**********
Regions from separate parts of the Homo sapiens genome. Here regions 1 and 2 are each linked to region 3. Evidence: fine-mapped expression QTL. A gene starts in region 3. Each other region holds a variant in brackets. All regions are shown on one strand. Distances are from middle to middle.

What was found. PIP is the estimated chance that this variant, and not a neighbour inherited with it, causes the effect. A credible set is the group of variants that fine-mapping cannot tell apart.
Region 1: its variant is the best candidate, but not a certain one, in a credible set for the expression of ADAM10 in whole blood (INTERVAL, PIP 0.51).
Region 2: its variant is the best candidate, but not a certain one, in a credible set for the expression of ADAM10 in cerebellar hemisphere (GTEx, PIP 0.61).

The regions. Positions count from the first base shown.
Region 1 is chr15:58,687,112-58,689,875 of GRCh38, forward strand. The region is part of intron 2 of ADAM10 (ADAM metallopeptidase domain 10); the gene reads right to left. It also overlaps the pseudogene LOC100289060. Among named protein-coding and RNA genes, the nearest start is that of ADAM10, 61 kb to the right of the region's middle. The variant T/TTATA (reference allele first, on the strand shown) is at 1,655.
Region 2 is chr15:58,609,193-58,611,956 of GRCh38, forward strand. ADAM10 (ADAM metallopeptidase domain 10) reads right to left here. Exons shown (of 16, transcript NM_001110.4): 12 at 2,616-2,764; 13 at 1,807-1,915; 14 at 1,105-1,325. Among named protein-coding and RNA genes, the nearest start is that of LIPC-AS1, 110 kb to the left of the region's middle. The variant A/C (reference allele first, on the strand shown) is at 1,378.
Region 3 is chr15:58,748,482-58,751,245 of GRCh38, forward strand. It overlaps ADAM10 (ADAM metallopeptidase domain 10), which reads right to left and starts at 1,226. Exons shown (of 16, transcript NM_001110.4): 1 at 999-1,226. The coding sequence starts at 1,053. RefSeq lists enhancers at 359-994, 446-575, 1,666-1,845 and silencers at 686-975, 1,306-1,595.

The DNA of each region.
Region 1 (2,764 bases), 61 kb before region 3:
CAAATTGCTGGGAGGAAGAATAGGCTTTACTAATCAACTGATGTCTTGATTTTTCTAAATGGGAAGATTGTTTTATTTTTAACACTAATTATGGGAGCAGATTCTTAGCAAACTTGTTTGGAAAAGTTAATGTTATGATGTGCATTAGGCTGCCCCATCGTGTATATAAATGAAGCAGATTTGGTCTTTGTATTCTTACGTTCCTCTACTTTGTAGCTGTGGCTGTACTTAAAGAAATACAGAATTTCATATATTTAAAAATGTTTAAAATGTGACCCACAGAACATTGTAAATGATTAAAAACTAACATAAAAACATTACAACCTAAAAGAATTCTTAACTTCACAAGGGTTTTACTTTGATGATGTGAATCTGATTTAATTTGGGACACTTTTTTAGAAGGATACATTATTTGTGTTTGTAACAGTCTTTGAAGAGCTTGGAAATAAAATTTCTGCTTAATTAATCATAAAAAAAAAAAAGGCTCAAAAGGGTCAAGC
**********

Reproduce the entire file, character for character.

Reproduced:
Regions from separate parts of the Homo sapiens genome. Here regions 1 and 2 are each linked to region 3. Evidence: fine-mapped expression QTL. A gene starts in region 3. Each other region holds a variant in brackets. All regions are shown on one strand. Distances are from middle to middle.

What was found. PIP is the estimated chance that this variant, and not a neighbour inherited with it, causes the effect. A credible set is the group of variants that fine-mapping cannot tell apart.
Region 1: its variant is the best candidate, but not a certain one, in a credible set for the expression of ADAM10 in whole blood (INTERVAL, PIP 0.51).
Region 2: its variant is the best candidate, but not a certain one, in a credible set for the expression of ADAM10 in cerebellar hemisphere (GTEx, PIP 0.61).

The regions. Positions count from the first base shown.
Region 1 is chr15:58,687,112-58,689,875 of GRCh38, forward strand. The region is part of intron 2 of ADAM10 (ADAM metallopeptidase domain 10); the gene reads right to left. It also overlaps the pseudogene LOC100289060. Among named protein-coding and RNA genes, the nearest start is that of ADAM10, 61 kb to the right of the region's middle. The variant T/TTATA (reference allele first, on the strand shown) is at 1,655.
Region 2 is chr15:58,609,193-58,611,956 of GRCh38, forward strand. ADAM10 (ADAM metallopeptidase domain 10) reads right to left here. Exons shown (of 16, transcript NM_001110.4): 12 at 2,616-2,764; 13 at 1,807-1,915; 14 at 1,105-1,325. Among named protein-coding and RNA genes, the nearest start is that of LIPC-AS1, 110 kb to the left of the region's middle. The variant A/C (reference allele first, on the strand shown) is at 1,378.
Region 3 is chr15:58,748,482-58,751,245 of GRCh38, forward strand. It overlaps ADAM10 (ADAM metallopeptidase domain 10), which reads right to left and starts at 1,226. Exons shown (of 16, transcript NM_001110.4): 1 at 999-1,226. The coding sequence starts at 1,053. RefSeq lists enhancers at 359-994, 446-575, 1,666-1,845 and silencers at 686-975, 1,306-1,595.

The DNA of each region.
Region 1 (2,764 bases), 61 kb before region 3:
CAAATTGCTGGGAGGAAGAATAGGCTTTACTAATCAACTGATGTCTTGATTTTTCTAAATGGGAAGATTGTTTTATTTTTAACACTAATTATGGGAGCAGATTCTTAGCAAACTTGTTTGGAAAAGTTAATGTTATGATGTGCATTAGGCTGCCCCATCGTGTATATAAATGAAGCAGATTTGGTCTTTGTATTCTTACGTTCCTCTACTTTGTAGCTGTGGCTGTACTTAAAGAAATACAGAATTTCATATATTTAAAAATGTTTAAAATGTGACCCACAGAACATTGTAAATGATTAAAAACTAACATAAAAACATTACAACCTAAAAGAATTCTTAACTTCACAAGGGTTTTACTTTGATGATGTGAATCTGATTTAATTTGGGACACTTTTTTAGAAGGATACATTATTTGTGTTTGTAACAGTCTTTGAAGAGCTTGGAAATAAAATTTCTGCTTAATTAATCATAAAAAAAAAAAAGGCTCAAAAGGGTCAAGC